As celebrities across the country weigh in on the death of Trayvon Martin, it seems so sad that the boy himself can’t see how many people his death touched- a point not lost on Trayvon’s dad, Tracy Martin.
Celebrities from Will Smith to Spike Lee to Michael Moore and even President Barack Obama all spoke out about their horror upon learning of the circumstances surrounding Trayvon’s death, and the failure of Sanford police to arrest the man who shot the teen. Athletes have also honored Trayvon, with the Miami Heat gathering to pose for a group shot with their hoodies up– a nod to the statements made that Trayvon’s hoodie (commonly worn by Americans spanning all ages, races and classes) was somehow responsible for his murder.
It seems that the uniting factor in the outpouring of grief and frustration at Trayvon’s death is a point oft-repeated when notable figures and everyday people alike talk about the Trayvon Martin case- namely, that if you are a parent, it is impossible not to see your own child in Trayvon’s smiling face. (A sign seen at a recent rally read, “I’m Trayvon Martin’s mom, too.)
The idea that your practically grown son- with all his ambitions and struggles and just on the cusp of becoming a man- could walk out the door and never return is terrifying, and I think the other side is that it’s painful for most parents to even consider what Trayvon’s mother and father must feel right now. But both have been vocal, fighting for George Zimmerman’s arrest a full month after the February 26th shooting.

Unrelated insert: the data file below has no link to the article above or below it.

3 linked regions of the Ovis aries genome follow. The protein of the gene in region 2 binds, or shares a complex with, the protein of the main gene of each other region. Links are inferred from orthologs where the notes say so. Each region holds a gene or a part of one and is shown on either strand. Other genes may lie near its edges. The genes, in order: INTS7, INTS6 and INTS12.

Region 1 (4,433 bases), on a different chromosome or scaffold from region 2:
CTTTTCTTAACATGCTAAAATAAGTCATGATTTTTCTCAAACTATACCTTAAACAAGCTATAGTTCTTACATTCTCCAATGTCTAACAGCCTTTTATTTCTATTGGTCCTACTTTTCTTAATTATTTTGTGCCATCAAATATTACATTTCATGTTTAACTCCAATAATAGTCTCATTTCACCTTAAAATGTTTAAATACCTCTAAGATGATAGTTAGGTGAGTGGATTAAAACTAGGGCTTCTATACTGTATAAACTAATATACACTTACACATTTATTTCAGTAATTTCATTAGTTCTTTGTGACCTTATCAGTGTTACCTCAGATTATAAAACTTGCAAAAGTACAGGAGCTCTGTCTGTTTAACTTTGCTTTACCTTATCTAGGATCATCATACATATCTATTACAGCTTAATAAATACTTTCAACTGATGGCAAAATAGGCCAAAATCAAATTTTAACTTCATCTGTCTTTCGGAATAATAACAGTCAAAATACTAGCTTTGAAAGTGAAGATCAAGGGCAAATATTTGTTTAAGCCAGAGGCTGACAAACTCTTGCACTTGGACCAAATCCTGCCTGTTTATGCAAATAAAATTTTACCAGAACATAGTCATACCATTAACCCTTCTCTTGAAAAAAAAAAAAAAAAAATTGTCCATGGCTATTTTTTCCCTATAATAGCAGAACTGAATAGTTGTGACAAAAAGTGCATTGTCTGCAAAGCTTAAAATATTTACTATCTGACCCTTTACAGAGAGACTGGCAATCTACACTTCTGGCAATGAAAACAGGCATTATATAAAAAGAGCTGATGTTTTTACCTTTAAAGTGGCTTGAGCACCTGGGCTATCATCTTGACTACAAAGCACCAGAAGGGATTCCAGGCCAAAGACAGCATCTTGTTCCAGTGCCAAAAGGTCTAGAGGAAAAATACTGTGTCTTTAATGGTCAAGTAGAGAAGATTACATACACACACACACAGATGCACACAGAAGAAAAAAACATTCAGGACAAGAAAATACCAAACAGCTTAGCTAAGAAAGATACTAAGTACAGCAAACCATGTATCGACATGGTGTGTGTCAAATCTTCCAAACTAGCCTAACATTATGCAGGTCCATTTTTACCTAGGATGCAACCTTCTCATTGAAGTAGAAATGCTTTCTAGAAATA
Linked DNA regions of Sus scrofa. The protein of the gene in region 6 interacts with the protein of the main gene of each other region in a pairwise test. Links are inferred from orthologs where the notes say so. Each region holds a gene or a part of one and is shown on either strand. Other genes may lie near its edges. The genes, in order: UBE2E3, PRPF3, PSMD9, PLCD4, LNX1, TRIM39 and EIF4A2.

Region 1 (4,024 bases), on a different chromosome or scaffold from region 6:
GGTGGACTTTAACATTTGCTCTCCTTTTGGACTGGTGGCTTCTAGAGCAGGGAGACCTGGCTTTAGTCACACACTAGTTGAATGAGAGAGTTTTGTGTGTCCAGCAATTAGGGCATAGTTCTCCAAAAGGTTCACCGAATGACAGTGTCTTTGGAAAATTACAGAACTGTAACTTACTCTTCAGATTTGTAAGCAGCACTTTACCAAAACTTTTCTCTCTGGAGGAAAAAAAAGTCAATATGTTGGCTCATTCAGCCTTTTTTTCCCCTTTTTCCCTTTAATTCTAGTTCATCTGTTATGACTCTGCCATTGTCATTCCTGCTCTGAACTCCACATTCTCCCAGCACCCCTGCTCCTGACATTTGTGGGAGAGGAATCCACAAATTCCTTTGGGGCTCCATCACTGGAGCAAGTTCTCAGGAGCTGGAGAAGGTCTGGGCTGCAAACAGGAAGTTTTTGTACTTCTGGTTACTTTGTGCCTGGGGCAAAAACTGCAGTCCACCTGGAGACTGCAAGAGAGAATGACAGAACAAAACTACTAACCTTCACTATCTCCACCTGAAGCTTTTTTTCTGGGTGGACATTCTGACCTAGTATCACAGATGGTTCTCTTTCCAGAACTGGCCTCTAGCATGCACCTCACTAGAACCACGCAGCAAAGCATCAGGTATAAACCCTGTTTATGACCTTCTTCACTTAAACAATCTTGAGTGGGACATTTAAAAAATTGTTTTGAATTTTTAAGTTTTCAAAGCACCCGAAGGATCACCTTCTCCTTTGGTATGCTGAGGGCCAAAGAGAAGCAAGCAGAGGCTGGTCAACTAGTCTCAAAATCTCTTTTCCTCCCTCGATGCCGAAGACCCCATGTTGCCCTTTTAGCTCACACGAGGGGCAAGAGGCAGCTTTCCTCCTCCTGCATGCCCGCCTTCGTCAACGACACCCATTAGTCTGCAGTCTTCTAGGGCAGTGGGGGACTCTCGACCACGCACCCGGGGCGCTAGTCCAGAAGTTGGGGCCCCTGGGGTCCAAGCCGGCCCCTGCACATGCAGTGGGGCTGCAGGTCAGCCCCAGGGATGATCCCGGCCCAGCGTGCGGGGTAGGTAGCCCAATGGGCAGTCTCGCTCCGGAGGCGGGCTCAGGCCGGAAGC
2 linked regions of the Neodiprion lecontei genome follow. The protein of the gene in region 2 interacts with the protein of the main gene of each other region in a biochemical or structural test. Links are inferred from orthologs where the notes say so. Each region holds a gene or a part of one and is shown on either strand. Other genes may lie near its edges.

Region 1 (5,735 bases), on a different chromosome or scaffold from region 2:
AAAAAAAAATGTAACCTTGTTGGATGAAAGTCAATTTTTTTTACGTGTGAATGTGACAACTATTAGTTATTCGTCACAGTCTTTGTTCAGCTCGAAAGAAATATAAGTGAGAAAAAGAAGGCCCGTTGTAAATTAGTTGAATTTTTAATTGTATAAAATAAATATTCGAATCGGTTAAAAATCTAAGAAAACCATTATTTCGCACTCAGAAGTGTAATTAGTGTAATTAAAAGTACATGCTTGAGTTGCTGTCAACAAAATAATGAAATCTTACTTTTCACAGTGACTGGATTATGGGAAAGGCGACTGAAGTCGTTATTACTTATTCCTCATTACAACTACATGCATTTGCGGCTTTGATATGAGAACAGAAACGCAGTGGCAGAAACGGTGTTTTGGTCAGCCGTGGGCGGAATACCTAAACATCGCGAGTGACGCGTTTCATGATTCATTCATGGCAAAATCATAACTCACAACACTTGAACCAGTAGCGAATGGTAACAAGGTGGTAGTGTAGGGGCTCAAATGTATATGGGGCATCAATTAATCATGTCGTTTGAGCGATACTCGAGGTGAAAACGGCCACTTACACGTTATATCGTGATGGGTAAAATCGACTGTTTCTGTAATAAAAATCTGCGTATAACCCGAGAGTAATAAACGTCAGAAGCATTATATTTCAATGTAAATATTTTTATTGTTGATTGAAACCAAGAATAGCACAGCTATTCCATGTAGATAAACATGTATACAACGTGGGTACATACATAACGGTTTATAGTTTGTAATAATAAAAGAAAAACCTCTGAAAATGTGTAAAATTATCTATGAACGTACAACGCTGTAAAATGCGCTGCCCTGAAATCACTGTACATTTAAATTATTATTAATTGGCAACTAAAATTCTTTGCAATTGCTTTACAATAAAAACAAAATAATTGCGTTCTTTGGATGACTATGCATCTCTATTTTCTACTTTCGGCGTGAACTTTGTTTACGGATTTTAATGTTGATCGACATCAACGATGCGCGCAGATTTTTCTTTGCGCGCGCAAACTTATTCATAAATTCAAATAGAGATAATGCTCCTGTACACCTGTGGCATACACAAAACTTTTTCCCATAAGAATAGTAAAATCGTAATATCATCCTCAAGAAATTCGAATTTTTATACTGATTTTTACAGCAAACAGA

Trayvon’s dad Tracy Martin acknowledged the Heat’s efforts in shining a light on the injustice, and it appears the efforts have given the Martin family some comfort in the period following the loss of their son:
“I saw a post that D-Wade had saying, ‘I am Trayvon Martin.’ To see all these athletes put Trayvon in the same sentence with them, it feels real good. Trayvon was an excellent athlete and if he could hear them saying his name, he would be so moved by it.”
Martin also said:
“These athletes are saying, ‘It’s not about who I am. It’s about right and wrong.’ It’s like everybody’s taking notice. The Miami Heat came out in their hoodies, and that’s just saying, ‘We are people, we have hearts, we have feelings, we have emotions.’ That’s a warm feeling. The sports world has embraced this big-time.”
Across Twitter and Facebook, many users have pledged to wear hoodies on Monday, dubbing it “National Hoodie Day,” in protest of a lack of arrest in the Trayvon Martin case.